EuroHPC JU will enable the EU and participating countries to coordinate their efforts and share resources with the objective of deploying in Europe a world-class supercomputing infrastructure and a competitive innovation ecosystem in supercomputing technologies, applications and skills.
The Joint Undertaking (JU) will pool EU and national resources in High-Performance Computing with the aim of:
- acquiring and providing a world-class petascale and pre-exascale supercomputing and data infrastructure for Europe’s scientific, industrial and public users, matching their demanding application requirements by 2020. This would be widely available to users from the public and private sector, to be used primarily for research purposes;
- supporting an ambitious research and innovation agenda to develop and maintain in the EU a world-class High-Performance Computing ecosystem, exascale and beyond, covering all scientific and industrial value chain segments, including low-power processor and middleware technologies, algorithms and code design, applications and systems, services and engineering, interconnections, know-how and skills for the next generation supercomputing era.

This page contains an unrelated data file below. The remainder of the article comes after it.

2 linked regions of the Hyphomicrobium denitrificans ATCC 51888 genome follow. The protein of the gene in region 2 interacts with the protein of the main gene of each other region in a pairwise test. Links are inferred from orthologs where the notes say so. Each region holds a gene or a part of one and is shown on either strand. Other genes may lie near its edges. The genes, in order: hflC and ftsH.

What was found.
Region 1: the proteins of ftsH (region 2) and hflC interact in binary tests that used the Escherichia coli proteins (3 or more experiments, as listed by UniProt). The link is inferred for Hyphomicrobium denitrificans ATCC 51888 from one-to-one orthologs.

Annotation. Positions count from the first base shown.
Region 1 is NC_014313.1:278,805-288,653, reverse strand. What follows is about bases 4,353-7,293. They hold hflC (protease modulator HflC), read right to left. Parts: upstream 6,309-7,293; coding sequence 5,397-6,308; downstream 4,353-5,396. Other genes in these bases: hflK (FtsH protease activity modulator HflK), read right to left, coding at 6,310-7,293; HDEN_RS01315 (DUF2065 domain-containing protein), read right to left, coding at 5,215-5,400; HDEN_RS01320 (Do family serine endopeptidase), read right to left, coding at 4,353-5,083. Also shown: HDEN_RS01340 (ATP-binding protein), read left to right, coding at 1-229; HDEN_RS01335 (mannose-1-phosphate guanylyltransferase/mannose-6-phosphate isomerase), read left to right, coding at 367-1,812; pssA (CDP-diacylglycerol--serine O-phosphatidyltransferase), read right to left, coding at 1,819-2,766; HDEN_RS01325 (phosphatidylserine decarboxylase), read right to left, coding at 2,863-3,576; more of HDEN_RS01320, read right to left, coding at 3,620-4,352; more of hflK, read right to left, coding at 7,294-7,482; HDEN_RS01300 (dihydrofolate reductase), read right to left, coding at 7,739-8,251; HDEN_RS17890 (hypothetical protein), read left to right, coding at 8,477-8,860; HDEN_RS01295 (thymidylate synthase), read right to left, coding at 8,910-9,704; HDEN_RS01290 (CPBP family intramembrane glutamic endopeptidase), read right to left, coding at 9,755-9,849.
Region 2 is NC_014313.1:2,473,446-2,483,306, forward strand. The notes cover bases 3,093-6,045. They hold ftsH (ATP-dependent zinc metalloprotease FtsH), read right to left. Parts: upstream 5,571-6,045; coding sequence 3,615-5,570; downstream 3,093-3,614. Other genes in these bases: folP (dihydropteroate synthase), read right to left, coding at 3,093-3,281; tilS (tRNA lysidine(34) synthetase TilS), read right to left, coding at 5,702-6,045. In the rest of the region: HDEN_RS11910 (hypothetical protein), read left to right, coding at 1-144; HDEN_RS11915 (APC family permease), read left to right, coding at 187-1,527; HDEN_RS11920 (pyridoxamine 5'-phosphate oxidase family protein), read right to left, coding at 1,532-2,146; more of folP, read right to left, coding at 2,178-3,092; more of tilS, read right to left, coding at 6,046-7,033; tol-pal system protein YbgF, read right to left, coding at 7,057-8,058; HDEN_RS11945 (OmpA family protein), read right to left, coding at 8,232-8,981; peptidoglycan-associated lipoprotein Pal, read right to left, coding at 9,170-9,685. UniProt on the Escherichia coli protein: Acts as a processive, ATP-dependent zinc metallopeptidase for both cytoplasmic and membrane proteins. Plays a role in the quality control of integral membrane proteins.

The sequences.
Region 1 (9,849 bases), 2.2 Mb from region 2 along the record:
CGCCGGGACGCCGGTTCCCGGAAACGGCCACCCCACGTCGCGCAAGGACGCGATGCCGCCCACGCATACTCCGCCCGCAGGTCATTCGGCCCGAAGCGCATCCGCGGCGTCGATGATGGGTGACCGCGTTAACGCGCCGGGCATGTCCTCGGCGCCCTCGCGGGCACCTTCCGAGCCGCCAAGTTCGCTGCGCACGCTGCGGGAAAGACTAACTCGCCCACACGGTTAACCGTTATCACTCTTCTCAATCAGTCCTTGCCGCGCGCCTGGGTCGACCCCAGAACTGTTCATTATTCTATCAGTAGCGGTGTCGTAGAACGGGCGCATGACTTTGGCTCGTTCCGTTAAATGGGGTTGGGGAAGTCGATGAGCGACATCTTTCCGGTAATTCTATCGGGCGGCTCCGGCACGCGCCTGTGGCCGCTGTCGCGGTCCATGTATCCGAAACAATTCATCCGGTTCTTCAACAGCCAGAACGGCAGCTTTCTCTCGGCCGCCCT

The computing and data needs of European scientists and industry do not currently match the computation capabilities available in the EU. No EU supercomputer is in the global top 10, and the existing ones depend on non-European technology. This brings an increasing risk for the EU of being deprived of the strategic or technological know-how for innovation and competitiveness. This situation may create problems related to privacy, data protection, commercial trade secrets or ownership of data.
In addition, Europe consumes about 29% of HPC resources worldwide today, but the EU industry provides only ~5% of such resources. The EU response to the above is to invest together in an ambitious supercomputing infrastructure strategy. The EU’s ambition is to become one of the world leaders in supercomputing.
Firstly, with regards to the infrastructure, EuroHPC will set out to buy and install two pre-exascale machines by 2020, and another 3-4 petascale machines. These machines will be interconnected with the existing national supercomputers and will be made available throughout Europe, to public and private users for developing leading scientific and industrial applications.
The procurements start in the autumn 2019 and will last for six years. The budget for infrastructure investment is estimated to more than 500 million euros.
Sweden is part of a consortium for a pre-exacsale facility in Finland. There are good possibilities for Swedish datacentre companies to be part of the investments.
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